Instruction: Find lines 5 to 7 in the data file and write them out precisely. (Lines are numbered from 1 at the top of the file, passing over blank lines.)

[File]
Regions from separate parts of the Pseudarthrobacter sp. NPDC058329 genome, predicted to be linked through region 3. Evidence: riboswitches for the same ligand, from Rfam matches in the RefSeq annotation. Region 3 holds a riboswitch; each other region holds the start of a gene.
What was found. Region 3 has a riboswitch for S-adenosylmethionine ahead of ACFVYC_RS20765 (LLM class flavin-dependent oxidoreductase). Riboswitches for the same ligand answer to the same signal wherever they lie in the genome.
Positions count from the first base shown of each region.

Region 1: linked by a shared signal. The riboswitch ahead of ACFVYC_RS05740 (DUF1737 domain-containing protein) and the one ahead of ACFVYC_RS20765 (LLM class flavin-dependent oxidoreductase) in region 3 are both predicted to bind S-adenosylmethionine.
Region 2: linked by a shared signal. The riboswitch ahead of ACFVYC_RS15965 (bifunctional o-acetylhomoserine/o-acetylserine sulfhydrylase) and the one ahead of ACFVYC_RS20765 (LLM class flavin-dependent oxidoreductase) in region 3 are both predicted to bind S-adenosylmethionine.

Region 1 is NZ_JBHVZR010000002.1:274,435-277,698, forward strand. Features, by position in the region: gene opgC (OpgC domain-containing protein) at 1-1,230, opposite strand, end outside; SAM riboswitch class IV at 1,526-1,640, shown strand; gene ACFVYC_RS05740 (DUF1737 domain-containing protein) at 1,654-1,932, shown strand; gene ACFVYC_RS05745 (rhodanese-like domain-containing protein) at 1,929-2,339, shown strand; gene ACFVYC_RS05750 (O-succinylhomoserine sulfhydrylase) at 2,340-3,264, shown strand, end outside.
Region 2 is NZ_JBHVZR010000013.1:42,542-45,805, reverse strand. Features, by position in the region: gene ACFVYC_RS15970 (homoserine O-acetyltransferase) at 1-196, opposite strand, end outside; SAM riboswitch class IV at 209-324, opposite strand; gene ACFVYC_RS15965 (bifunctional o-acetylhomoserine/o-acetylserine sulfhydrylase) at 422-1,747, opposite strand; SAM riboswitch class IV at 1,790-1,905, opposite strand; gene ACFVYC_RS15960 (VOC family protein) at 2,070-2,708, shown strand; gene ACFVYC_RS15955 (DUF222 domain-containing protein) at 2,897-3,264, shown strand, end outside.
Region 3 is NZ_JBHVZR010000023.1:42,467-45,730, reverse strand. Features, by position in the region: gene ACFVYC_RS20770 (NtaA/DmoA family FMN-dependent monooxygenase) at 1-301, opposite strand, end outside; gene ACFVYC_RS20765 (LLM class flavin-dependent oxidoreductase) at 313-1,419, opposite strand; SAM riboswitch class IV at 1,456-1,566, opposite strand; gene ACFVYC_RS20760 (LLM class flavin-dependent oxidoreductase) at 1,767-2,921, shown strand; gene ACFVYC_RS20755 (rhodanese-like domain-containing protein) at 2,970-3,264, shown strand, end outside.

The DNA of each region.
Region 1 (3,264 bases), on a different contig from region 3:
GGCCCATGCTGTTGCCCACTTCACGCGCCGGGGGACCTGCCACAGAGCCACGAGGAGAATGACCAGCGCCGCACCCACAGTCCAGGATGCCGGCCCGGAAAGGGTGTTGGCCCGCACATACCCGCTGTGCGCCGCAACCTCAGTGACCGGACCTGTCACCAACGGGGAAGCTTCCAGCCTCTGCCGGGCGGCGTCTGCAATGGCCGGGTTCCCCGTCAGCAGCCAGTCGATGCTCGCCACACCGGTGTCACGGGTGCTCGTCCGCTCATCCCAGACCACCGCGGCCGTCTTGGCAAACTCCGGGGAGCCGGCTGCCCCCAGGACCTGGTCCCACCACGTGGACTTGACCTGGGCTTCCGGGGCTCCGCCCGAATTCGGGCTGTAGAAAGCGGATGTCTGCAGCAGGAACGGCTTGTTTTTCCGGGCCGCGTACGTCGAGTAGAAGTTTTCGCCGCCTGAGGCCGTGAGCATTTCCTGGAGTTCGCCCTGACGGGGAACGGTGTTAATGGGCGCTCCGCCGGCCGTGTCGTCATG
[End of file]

Region 2: linked by a shared signal. The riboswitch ahead of ACFVYC_RS15965 (bifunctional o-acetylhomoserine/o-acetylserine sulfhydrylase) and the one ahead of ACFVYC_RS20765 (LLM class flavin-dependent oxidoreductase) in region 3 are both predicted to bind S-adenosylmethionine.

Region 1 is NZ_JBHVZR010000002.1:274,435-277,698, forward strand. Features, by position in the region: gene opgC (OpgC domain-containing protein) at 1-1,230, opposite strand, end outside; SAM riboswitch class IV at 1,526-1,640, shown strand; gene ACFVYC_RS05740 (DUF1737 domain-containing protein) at 1,654-1,932, shown strand; gene ACFVYC_RS05745 (rhodanese-like domain-containing protein) at 1,929-2,339, shown strand; gene ACFVYC_RS05750 (O-succinylhomoserine sulfhydrylase) at 2,340-3,264, shown strand, end outside.
Region 2 is NZ_JBHVZR010000013.1:42,542-45,805, reverse strand. Features, by position in the region: gene ACFVYC_RS15970 (homoserine O-acetyltransferase) at 1-196, opposite strand, end outside; SAM riboswitch class IV at 209-324, opposite strand; gene ACFVYC_RS15965 (bifunctional o-acetylhomoserine/o-acetylserine sulfhydrylase) at 422-1,747, opposite strand; SAM riboswitch class IV at 1,790-1,905, opposite strand; gene ACFVYC_RS15960 (VOC family protein) at 2,070-2,708, shown strand; gene ACFVYC_RS15955 (DUF222 domain-containing protein) at 2,897-3,264, shown strand, end outside.